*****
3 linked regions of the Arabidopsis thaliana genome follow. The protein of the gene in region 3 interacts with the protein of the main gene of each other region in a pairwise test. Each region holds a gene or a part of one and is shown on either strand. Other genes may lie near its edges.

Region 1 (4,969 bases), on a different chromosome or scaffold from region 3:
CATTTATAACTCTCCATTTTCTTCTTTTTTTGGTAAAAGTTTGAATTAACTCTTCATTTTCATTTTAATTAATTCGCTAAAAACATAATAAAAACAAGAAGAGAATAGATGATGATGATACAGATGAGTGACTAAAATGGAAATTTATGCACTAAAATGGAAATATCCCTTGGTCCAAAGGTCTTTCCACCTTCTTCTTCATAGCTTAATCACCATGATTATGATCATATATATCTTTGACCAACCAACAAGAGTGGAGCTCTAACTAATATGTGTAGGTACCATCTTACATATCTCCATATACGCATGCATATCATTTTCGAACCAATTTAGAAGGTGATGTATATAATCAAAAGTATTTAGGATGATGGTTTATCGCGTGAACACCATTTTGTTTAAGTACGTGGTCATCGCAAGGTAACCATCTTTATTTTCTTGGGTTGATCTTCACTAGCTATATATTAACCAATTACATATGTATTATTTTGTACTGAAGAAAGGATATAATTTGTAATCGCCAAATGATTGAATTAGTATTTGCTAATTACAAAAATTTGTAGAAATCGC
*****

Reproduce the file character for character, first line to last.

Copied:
3 linked regions of the Arabidopsis thaliana genome follow. The protein of the gene in region 3 interacts with the protein of the main gene of each other region in a pairwise test. Each region holds a gene or a part of one and is shown on either strand. Other genes may lie near its edges.

Region 1 (4,969 bases), on a different chromosome or scaffold from region 3:
CATTTATAACTCTCCATTTTCTTCTTTTTTTGGTAAAAGTTTGAATTAACTCTTCATTTTCATTTTAATTAATTCGCTAAAAACATAATAAAAACAAGAAGAGAATAGATGATGATGATACAGATGAGTGACTAAAATGGAAATTTATGCACTAAAATGGAAATATCCCTTGGTCCAAAGGTCTTTCCACCTTCTTCTTCATAGCTTAATCACCATGATTATGATCATATATATCTTTGACCAACCAACAAGAGTGGAGCTCTAACTAATATGTGTAGGTACCATCTTACATATCTCCATATACGCATGCATATCATTTTCGAACCAATTTAGAAGGTGATGTATATAATCAAAAGTATTTAGGATGATGGTTTATCGCGTGAACACCATTTTGTTTAAGTACGTGGTCATCGCAAGGTAACCATCTTTATTTTCTTGGGTTGATCTTCACTAGCTATATATTAACCAATTACATATGTATTATTTTGTACTGAAGAAAGGATATAATTTGTAATCGCCAAATGATTGAATTAGTATTTGCTAATTACAAAAATTTGTAGAAATCGC